Electrical stimulation involves applying controlled electrical signals to nerves or tissues to elicit specific sensory responses. In the context of touch sensations, electrodes are designed to interface with the skin or nervous system, delivering precise electrical impulses that replicate the feeling of touch.

Nanotech Electrode Design: Nanotechnology enables the creation of electrodes with enhanced properties such as increased sensitivity, reduced size, and improved biocompatibility. These electrodes are capable of delivering electrical signals with high precision, which is crucial for generating accurate and realistic touch sensations.

Interaction with Nervous System: Electrode-based systems interact with the peripheral nervous system to create touch sensations. When electrical impulses are applied to the skin, they stimulate sensory receptors, which send signals to the brain, mimicking the natural process of touch perception.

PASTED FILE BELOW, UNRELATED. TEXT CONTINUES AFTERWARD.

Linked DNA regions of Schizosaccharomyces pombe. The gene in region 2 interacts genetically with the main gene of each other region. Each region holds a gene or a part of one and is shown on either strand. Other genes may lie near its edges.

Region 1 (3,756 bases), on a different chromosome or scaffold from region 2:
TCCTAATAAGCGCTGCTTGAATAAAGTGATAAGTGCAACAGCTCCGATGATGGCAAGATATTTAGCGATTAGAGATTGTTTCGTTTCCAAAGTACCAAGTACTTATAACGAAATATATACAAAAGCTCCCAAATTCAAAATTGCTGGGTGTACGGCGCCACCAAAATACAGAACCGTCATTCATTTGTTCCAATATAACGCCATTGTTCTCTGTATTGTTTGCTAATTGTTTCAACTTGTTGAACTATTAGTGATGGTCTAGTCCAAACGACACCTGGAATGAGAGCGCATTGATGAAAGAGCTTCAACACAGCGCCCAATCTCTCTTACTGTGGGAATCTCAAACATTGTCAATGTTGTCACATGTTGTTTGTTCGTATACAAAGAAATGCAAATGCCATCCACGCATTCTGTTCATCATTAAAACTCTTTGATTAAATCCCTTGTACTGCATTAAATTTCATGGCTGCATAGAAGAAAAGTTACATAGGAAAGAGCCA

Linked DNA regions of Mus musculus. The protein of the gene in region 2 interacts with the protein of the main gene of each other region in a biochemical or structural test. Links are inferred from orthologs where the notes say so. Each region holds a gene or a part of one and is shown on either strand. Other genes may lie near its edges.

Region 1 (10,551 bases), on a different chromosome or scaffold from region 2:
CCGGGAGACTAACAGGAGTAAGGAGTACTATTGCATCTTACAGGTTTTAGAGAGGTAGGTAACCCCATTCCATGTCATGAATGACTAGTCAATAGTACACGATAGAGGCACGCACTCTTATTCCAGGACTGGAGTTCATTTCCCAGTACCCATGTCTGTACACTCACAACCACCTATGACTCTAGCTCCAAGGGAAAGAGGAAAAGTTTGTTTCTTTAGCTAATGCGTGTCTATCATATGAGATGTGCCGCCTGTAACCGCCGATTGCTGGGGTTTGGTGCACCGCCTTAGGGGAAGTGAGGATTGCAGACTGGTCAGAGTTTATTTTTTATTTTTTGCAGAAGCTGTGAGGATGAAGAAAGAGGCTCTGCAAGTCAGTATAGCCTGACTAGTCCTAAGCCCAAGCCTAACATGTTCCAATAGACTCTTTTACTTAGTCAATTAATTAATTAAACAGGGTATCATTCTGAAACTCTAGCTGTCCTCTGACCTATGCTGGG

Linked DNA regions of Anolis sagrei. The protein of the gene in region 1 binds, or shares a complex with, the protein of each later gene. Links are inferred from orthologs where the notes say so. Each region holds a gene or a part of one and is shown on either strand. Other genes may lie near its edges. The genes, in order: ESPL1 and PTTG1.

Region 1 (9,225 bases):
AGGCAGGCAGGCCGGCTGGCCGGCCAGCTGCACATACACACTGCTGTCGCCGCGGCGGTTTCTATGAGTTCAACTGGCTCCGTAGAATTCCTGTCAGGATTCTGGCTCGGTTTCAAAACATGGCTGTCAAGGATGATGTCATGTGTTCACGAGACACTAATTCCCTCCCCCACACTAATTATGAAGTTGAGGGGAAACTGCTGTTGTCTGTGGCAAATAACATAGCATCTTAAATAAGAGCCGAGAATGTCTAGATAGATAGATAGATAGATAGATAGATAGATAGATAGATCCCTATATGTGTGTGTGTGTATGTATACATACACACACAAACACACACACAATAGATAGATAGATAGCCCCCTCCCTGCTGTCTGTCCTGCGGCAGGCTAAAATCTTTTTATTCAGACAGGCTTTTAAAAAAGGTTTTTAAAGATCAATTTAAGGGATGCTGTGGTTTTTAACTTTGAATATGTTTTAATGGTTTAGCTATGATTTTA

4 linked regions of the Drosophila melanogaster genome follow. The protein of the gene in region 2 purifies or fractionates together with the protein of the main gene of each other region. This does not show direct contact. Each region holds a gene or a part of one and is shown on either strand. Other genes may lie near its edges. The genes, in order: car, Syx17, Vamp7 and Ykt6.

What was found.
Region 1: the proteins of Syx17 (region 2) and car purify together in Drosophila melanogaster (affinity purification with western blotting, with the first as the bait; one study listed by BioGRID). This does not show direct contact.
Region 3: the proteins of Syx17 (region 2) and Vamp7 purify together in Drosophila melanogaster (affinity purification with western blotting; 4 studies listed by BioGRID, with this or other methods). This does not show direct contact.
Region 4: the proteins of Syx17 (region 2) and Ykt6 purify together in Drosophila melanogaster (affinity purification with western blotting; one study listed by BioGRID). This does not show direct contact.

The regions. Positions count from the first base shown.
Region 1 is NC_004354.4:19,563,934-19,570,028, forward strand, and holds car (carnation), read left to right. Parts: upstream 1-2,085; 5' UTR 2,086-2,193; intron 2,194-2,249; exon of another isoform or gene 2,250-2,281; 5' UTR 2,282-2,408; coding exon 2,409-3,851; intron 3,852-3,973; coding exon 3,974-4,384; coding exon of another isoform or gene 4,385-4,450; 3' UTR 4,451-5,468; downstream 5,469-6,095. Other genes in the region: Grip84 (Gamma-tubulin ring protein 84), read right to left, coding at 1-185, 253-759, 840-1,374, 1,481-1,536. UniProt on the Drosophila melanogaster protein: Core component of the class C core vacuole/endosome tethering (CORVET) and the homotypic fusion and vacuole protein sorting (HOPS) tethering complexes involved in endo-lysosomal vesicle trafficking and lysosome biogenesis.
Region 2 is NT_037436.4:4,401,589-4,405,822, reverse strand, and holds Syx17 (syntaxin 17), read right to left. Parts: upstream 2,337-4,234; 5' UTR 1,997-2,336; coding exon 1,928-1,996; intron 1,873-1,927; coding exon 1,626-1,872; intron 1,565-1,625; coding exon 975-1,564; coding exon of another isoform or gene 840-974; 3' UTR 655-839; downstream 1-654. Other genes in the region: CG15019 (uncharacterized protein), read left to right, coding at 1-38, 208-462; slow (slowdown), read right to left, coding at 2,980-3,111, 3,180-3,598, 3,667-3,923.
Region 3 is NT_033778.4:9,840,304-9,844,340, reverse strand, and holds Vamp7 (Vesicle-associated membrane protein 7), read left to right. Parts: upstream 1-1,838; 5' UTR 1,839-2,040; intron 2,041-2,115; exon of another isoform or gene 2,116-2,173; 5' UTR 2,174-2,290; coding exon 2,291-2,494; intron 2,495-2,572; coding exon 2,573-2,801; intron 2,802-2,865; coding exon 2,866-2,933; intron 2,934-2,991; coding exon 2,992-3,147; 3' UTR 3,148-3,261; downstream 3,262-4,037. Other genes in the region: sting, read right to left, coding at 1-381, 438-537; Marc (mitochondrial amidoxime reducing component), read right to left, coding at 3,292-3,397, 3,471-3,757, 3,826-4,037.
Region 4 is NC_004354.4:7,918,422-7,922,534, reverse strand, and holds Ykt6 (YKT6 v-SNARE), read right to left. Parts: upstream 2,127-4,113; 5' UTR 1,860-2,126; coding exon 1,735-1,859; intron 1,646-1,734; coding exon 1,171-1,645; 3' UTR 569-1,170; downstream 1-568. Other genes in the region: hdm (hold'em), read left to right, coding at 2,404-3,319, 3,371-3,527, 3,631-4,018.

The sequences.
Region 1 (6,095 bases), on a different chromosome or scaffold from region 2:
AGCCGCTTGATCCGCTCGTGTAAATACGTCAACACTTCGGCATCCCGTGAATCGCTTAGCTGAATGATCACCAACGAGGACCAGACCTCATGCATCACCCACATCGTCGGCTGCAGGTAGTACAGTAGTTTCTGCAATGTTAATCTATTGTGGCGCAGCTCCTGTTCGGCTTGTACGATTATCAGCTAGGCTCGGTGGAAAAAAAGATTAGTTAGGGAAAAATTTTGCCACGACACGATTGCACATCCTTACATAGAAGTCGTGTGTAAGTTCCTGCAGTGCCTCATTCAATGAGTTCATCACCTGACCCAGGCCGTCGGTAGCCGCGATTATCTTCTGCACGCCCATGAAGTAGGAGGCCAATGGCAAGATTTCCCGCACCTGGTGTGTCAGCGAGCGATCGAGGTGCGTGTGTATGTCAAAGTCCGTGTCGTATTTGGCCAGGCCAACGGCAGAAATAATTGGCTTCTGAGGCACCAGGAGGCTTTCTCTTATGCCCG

Signal Modulation: The modulation of electrical signals is key to generating different types of touch sensations. By varying the frequency, amplitude, and duration of the signals, it is possible to simulate a range of tactile experiences, from gentle taps to firm pressures.

"Our goal is to create a wearable system that can deliver a wide gamut of touch sensations using electrical signals -- without causing pain for the wearer," said study co-first author Rachel Blau, a nano engineering postdoctoral researcher at the UC San Diego Jacobs School of Engineering.

A prosthetic that feels pain - IEEE Spectrum.